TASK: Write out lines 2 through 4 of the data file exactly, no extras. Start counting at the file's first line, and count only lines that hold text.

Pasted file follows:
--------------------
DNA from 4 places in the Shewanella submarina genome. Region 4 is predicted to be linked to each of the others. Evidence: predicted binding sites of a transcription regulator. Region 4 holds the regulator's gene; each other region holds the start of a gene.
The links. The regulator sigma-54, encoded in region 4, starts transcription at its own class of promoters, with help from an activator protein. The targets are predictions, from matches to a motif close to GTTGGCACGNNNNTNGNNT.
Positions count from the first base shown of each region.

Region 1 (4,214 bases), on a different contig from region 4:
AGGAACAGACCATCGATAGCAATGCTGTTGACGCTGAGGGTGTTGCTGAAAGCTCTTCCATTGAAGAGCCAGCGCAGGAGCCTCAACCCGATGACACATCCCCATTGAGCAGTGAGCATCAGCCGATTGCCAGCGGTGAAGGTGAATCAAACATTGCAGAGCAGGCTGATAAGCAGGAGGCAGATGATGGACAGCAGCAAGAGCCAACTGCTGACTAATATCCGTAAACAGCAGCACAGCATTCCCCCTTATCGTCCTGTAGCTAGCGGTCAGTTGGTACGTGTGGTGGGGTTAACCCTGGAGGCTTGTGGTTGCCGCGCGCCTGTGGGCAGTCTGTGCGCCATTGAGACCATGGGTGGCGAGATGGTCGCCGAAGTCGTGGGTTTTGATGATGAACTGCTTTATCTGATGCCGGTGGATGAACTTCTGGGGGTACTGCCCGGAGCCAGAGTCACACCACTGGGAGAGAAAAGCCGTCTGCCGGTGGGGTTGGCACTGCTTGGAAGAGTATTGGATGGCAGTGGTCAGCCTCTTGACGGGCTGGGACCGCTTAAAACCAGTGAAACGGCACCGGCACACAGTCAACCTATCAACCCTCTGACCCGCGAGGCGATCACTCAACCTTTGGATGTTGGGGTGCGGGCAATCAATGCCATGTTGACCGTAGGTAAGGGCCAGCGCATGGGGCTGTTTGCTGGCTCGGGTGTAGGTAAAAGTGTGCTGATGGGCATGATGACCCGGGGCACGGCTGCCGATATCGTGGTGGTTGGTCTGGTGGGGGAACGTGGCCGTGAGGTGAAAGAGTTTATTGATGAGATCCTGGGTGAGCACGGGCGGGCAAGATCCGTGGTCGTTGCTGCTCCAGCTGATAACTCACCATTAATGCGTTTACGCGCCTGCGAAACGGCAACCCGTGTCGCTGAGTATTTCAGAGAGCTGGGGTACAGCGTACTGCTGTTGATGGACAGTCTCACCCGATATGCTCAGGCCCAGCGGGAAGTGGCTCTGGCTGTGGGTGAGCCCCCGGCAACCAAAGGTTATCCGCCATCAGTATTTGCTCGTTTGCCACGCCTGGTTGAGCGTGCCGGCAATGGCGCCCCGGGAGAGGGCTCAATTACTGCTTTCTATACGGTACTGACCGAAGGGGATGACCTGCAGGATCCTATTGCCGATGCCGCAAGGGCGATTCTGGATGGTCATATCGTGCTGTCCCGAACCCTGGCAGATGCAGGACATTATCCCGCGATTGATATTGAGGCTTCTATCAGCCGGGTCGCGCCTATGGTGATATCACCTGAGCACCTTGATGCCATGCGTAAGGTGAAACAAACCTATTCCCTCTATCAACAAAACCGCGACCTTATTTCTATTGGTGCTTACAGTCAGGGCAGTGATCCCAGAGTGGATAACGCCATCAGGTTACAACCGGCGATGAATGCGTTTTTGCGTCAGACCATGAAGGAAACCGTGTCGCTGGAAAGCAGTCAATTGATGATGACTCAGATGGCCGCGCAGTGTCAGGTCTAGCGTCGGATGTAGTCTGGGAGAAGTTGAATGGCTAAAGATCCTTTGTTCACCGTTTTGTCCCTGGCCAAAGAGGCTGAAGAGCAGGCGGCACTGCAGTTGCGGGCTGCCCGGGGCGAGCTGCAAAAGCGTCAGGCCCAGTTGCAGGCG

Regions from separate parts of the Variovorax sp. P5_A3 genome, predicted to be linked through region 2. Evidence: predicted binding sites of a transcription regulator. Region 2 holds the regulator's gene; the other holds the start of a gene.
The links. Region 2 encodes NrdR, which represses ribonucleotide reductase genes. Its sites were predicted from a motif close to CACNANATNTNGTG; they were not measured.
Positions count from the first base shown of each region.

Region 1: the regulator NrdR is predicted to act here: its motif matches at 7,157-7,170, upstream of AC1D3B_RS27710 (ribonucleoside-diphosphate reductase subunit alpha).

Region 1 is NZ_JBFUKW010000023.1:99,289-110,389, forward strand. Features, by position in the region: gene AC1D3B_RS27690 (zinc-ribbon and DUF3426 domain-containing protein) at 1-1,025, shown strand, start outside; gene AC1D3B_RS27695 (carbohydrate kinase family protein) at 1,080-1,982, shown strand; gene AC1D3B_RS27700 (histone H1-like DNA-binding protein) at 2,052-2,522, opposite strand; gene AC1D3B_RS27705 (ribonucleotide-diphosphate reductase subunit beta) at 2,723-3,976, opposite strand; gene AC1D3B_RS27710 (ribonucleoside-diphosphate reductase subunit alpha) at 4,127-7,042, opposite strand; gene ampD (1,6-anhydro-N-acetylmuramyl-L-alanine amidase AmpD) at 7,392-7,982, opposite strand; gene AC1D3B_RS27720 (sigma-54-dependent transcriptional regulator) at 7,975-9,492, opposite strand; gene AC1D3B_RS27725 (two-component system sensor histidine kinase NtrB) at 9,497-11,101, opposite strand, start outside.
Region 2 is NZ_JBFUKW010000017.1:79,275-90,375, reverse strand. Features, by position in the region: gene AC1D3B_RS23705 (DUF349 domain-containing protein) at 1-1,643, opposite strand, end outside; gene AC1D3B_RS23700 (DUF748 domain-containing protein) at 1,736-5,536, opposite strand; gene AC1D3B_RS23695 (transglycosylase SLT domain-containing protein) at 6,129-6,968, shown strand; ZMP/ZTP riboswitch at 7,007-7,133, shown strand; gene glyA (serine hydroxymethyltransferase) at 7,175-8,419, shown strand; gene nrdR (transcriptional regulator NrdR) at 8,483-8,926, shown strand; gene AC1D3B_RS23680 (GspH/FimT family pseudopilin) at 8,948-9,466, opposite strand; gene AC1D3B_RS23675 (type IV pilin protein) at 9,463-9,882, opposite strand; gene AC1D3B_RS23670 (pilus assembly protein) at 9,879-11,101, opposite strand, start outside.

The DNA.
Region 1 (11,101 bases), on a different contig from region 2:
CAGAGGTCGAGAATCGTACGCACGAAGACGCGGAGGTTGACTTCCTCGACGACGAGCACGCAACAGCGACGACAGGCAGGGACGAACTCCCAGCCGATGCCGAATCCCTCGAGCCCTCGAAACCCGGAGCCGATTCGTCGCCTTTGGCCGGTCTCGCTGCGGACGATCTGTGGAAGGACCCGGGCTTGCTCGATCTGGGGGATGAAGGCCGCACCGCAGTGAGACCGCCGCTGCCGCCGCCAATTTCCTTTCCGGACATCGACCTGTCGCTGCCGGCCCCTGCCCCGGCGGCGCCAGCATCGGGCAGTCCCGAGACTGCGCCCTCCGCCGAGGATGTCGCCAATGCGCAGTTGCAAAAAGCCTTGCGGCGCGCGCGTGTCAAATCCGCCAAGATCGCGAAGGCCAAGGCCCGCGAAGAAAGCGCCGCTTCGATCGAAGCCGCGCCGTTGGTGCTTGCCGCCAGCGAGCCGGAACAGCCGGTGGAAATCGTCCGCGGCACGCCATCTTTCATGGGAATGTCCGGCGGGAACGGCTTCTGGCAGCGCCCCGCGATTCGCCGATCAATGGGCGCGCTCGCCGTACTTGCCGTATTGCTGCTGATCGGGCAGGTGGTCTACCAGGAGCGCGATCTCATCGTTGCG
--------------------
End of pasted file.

The links. The regulator sigma-54, encoded in region 4, starts transcription at its own class of promoters, with help from an activator protein. The targets are predictions, from matches to a motif close to GTTGGCACGNNNNTNGNNT.
Positions count from the first base shown of each region.

Region 1 (4,214 bases), on a different contig from region 4: